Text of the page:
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For a development of this argument see: Geometry of Organizations, Policies and Programmes (1992)
What is built in dialogue? What structuring makes for sustainable dialogue? How does a dialogue grow beyond its initial focus? How are new perspectives incorporated? What makes for the dialogue's structural integrity? How are divergent perspectives held within some form of common framework? How are the insights built up in dialogue focused on action?
People make "points" as they enter into dialogue. These points may be scattered and unrelated, reacting to some degree to previous comments. They may also follow a "line" -- which may be clear, even dominant, or implict and possibly deliberately disguised. Much dialogue could be considered limited to such a style. Emphasis is then placed on building "understanding" and on "reaching agreement". In such understanding of dialogue there is little sense of structure. As a well-known book implies in its title, the stress is on "Getting to Yes" as the goal of negotiation. Dialogue becomes intimately related, and limited, to negotiation.
Current approaches to dialogue have not proved adequate to the challenges of the times. There is therefore a case for exploring other approaches. That explored here focuses on the geometry of elements constituting the substantive content of the dialogue.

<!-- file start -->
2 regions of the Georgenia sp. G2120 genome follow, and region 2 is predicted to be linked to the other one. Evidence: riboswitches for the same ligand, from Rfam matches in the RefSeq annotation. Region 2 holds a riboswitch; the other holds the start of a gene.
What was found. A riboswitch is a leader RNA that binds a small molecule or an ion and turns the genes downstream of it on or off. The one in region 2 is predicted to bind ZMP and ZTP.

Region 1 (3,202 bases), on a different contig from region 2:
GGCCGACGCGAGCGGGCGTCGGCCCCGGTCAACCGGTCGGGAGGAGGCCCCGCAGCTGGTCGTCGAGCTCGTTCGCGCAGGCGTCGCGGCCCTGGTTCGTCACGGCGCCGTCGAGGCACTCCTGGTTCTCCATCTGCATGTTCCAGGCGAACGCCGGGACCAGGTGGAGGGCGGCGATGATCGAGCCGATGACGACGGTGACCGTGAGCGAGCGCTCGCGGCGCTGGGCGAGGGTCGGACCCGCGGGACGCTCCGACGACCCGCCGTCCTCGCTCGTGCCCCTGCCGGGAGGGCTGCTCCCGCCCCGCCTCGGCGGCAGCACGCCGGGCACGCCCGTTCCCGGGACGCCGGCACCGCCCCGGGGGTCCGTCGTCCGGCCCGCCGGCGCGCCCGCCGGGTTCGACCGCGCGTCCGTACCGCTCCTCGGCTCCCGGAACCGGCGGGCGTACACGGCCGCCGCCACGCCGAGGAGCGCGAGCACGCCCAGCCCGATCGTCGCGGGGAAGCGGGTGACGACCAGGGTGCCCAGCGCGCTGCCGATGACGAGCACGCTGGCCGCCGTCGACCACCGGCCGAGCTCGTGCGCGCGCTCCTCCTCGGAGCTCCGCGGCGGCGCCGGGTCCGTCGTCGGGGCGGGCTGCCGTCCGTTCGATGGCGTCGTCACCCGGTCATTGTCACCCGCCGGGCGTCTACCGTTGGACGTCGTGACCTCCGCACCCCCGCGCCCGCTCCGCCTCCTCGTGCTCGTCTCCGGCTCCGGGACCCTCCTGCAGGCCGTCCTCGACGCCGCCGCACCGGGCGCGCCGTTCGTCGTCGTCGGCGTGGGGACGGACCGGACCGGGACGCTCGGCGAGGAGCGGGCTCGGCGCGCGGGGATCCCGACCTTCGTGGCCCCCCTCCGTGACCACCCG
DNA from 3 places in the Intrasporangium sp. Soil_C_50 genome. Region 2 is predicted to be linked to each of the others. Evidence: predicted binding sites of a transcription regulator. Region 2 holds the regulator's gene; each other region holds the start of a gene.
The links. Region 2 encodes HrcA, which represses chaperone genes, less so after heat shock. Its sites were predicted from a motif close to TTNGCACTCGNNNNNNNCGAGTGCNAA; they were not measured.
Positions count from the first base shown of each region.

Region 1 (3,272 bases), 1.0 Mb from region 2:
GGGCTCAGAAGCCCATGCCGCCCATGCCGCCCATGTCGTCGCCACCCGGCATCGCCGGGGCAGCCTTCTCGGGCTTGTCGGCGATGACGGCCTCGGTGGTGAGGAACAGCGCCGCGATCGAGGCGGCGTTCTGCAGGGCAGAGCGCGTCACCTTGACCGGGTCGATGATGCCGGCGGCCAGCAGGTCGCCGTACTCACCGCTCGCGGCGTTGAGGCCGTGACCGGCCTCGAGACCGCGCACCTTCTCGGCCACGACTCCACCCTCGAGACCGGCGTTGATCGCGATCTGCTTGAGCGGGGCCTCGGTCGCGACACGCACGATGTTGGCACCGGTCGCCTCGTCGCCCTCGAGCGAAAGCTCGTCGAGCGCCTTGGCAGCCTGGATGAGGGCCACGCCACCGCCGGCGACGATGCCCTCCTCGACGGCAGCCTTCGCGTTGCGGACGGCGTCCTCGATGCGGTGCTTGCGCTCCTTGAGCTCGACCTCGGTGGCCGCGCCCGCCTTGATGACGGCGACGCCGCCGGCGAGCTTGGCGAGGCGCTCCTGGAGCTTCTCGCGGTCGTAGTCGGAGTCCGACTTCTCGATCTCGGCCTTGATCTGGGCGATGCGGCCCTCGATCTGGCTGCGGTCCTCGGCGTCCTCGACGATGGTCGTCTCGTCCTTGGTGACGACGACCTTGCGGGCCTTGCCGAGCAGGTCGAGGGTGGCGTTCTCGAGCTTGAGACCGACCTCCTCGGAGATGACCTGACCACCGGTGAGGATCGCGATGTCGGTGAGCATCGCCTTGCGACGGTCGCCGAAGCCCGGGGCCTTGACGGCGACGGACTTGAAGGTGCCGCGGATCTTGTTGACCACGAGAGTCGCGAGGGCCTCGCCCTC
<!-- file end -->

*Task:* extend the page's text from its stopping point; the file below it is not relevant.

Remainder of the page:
Once a "point" has been made, it may remain evident for a time, or it may gradually sink into collective oblivion. It's existence can be sustained for a while at least by presentation of a second -- and different -- point that refers to the first, whether in support or opposition. "Dialogue" may derive its meaning from such opposition between two points or perspectives. Little can be built on this and the dynamics of such opposition can undermine any potential community: Northern Ireland, Middle East, North-South, hostage situations, marital breakdown, etc.
The immediate response is some form of mediation, deploying a range of skills in reconciliation, as variously understood by different schools and proprietary processes. The mediator offers a third perspective, as a "match-maker". This perspective endeavours to bridge or relate the two initial points. But the purpose is one of reaching agreement -- of discovering common ground. Ideally the two perspectives merge or agree to disagree in inhabiting the common ground. The negotiator disappears. Dialogue is labelled as "successful". Tension is lost. Diversity is denatured or even homogenized. The positive dimensions of the result are stressed.
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